It never really occurred to me that I belonged to the Evangelical Tradition when I was a Southern Baptist. I don’t really remember being taught anything about Evangelicalism. I just remember ‘Bible Teaching’ ‘Bible Preaching’ and ‘Bible Studying’. I sort of figured that all Christians believed the same sorts of things because it’s in the Bible. I thought that Evangelicals were some sort of denomination – like Pentecostals or Episcopalians, Surely, it that’s what we were, then wouldn’t the teachers have been obligated to mention it?
For years and years (until recently, in fact) every time I saw an article mentioning 5-10 reasons why Evangelicalism let somebody down, I thanked my lucky stars that I wasn’t one. Who would want to be a part of a thing that regularly seemed to be so very judgmental, exclusive, sexist, hateful, deceitful, and any number of other terrible characteristics? Since I thought Evangelicalism was a denomination, I decided to look them up to see what exactly they believed:
“Evangelicals are Christians who believe in the centrality of the conversion or “born again” experience in receiving salvation, believe in the authority of the Bible as God’s revelation to humanity and have a strong commitment to evangelism or sharing the Christian message.” – Wikipedia
Well, okay I believed in the whole born again thing – it’s all I’d ever been taught. And I heard a lot from the Bible, so it must have been pretty important. And we were supposed to tell everybody about the good news, I couldn’t really argue against any of that – so that means that I’m an Evangelical too.
Today this metaphor seemed to straighten up some of my confusion: Christianity is like a massive building with many hallways and many rooms. The ‘Evangelical’ hallway connects many denominations (rooms) to each other including the Southern Baptists. So now that I had a better understanding of what Evangelicalism is – I have one big question:
Just what it is about being born again, believing in the Bible, and sharing the gospel has gone so terribly wrong as to be judgmental, exclusive, sexist, hateful, deceitful, and any other number of other terrible characteristics to such a degree as to cause hundreds and thousands and hundreds of thousands to flee from it?
It turns out that the primary doctrines are usually not the problem – it’s the secondary doctrines being raised to a level of the primary ones that causes a great many of the issues the church has to deal with – but because believers usually deal with these things in house, by e-mail, and in quiet conversations before or after the service, most of the other believers don’t even know what’s being asked or what answer is given. And so when a member brings up a point that is contrary to the church’s official position, they’re more than happy to let her or him and their whole family go. They’re in church one week and gone the next.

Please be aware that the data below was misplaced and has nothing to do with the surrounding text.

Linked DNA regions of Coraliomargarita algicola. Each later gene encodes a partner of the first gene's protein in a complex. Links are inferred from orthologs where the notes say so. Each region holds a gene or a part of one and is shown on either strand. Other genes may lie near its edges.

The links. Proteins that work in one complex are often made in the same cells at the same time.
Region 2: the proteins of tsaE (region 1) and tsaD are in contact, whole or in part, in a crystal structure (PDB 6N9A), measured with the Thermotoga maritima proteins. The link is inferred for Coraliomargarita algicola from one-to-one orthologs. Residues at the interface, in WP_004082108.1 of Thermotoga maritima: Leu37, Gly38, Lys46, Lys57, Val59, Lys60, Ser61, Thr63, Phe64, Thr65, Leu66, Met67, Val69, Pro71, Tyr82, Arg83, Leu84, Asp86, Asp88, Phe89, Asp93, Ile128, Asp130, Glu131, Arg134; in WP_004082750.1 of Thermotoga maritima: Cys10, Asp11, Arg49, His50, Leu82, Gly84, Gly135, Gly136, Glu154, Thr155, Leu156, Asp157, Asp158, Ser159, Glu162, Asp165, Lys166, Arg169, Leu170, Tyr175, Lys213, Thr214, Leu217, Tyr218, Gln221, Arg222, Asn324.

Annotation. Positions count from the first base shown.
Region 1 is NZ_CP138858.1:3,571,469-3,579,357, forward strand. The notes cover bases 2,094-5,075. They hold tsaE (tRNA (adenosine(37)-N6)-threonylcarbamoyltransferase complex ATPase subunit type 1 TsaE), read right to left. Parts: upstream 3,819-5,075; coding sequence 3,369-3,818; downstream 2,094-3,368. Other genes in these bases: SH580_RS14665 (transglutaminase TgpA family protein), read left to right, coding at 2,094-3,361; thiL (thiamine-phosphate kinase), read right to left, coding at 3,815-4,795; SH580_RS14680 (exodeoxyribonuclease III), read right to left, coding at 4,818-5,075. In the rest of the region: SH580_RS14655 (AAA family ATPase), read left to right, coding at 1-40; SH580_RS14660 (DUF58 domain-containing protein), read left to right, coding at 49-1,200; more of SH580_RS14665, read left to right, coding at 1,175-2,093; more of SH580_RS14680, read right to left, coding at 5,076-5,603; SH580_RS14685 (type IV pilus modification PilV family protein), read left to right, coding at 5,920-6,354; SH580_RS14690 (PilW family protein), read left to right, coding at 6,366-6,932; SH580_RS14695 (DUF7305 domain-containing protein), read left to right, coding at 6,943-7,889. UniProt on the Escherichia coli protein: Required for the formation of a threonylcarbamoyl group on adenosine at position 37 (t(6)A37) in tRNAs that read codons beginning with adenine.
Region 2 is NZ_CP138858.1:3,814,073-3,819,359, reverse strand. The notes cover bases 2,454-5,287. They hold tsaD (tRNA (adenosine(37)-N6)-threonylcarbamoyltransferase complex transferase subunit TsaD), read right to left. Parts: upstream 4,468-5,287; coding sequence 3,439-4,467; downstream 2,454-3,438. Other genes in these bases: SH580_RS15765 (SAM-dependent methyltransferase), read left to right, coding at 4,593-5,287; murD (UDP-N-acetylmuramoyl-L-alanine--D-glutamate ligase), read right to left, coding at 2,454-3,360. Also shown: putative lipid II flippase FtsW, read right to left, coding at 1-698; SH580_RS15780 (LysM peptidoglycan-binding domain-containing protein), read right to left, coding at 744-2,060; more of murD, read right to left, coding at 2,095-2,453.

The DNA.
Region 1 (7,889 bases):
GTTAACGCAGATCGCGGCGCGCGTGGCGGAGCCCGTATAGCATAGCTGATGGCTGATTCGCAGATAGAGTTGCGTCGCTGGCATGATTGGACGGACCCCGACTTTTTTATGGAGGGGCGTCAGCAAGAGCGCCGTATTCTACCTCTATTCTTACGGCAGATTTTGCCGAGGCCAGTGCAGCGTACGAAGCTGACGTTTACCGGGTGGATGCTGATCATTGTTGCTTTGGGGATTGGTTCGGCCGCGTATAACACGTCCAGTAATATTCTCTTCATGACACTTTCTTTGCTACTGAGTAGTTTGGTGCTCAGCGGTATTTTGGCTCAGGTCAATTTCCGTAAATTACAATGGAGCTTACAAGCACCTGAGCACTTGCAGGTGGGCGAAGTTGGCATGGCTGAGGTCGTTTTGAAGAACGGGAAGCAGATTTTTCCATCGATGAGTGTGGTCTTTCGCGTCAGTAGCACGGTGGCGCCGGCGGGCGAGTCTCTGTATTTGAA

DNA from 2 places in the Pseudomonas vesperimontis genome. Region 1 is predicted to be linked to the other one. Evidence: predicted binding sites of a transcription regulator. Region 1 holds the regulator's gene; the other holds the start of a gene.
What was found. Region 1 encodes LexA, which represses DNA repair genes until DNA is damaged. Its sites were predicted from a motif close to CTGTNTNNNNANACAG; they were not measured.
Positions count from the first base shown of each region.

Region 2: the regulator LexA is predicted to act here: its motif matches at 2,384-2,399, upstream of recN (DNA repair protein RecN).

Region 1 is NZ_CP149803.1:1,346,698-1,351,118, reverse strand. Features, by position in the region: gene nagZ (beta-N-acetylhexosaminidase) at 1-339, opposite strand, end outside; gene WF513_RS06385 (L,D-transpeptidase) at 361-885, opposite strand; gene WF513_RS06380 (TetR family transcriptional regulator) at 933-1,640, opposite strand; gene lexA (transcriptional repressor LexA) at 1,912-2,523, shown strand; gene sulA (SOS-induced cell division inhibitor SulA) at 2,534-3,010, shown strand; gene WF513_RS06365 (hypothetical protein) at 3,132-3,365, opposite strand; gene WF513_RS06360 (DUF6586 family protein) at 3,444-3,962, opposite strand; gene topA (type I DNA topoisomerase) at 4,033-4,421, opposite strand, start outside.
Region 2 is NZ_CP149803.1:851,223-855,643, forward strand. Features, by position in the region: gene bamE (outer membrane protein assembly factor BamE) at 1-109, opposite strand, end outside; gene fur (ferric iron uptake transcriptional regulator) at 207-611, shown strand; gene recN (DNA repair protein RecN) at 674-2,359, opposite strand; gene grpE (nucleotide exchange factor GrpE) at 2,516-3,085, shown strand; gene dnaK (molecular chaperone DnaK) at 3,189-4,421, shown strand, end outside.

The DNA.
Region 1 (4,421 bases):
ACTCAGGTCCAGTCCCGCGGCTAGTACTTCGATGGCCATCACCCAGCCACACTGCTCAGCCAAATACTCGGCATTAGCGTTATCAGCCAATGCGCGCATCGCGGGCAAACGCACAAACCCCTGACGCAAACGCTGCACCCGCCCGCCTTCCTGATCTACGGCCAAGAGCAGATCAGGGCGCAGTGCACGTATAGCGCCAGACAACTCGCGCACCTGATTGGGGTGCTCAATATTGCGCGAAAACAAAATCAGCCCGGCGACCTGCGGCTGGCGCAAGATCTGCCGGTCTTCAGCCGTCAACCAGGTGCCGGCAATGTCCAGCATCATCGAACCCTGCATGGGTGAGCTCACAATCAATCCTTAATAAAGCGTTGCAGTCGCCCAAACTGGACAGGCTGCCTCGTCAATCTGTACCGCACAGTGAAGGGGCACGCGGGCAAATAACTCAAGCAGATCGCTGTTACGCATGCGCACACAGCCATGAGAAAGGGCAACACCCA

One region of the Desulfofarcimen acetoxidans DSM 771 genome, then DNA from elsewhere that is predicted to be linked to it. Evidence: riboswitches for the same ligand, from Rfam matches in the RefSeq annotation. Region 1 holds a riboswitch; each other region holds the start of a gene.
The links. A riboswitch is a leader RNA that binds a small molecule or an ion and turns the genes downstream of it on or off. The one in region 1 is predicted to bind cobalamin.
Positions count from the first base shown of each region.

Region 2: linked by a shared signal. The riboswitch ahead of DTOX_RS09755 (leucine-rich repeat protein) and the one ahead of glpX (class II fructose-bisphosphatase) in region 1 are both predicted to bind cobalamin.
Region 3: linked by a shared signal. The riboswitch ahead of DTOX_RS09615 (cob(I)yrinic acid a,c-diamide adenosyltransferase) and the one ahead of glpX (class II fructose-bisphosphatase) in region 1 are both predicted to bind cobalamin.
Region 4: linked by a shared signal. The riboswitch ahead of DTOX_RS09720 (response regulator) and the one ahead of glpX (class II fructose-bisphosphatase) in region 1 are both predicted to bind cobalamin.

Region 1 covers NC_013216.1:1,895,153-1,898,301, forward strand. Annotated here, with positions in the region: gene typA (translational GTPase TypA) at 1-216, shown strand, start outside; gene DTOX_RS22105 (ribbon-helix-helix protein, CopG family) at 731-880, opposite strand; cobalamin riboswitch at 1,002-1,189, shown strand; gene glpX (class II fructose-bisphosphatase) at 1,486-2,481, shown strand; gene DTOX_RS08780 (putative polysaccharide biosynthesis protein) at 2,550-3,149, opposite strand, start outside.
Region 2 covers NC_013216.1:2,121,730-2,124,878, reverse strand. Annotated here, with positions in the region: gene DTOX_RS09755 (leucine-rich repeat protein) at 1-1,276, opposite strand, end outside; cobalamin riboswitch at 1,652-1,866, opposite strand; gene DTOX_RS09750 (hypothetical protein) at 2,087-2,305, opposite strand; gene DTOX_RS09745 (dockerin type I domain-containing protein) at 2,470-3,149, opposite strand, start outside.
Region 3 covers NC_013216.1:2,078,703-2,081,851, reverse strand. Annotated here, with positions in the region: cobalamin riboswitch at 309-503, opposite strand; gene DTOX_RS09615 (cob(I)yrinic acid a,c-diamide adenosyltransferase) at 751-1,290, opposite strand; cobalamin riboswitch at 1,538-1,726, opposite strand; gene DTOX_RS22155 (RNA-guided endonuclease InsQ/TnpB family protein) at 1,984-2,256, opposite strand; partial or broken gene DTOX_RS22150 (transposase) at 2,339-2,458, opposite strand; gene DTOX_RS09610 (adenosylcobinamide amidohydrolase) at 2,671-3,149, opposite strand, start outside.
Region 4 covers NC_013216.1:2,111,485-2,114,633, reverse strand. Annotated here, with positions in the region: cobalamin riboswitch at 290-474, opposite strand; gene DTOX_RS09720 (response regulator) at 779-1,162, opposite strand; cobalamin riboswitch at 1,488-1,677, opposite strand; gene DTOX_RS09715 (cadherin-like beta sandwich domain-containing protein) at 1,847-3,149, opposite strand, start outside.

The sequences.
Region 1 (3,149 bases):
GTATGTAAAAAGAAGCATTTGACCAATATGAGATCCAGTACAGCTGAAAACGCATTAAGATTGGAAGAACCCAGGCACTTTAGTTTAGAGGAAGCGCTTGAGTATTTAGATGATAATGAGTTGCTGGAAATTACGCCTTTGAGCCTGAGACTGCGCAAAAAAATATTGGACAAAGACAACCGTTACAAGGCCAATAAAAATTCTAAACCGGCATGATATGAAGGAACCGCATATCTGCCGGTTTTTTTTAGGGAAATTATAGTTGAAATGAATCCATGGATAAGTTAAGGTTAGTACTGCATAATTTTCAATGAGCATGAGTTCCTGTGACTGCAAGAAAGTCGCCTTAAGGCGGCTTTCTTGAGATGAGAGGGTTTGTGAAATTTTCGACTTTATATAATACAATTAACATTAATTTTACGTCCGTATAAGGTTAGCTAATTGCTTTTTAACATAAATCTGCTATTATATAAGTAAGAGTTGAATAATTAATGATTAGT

To use a ridiculous example: let’s say that This Church taught Jesus + Waffles. Every meeting emphasized both equally. If somebody who transferred from That Church believed in Jesus + Pancakes was what was right, they would be in conflict with what This Church believes. After all, Jesus and Waffles are equally important. To believe in Waffles but not Jesus or Jesus but not Waffles makes one an unbeliever or a heretic.
And old teaching would say: “In essentials, unity; in non-essentials, liberty; and in all things, charity.”
But to these believers of This Church, Waffles are essential. To those believers of That Church, Pancakes are essential. Each of them see themselves as right and the everyone else who doesn’t agree with them as wrong. Not only are they wrong, but they cannot approve of the wrongness of the others by sitting down to eat at the same table. It is their duty to turn their wayward brothers and sisters from their error and into the truth. Now replace Pancakes and Waffles with various stances from doctrine or preferred interpretations and you see how these issues divide people up when secondary teachings are given primary importance.
I still don’t know why my church didn’t mention that we were Evangelicals. Perhaps they felt that Evangelicals had a well-deserved bad reputation that we didn’t want to be tainted by. But they inevitably found a secondary doctrine that they decided was equally important as Jesus. We disagreed with their position and that began our journey out of Evangelicalism. I know now that I used to be an Evangelical Christian and I’m coming to terms with what that means.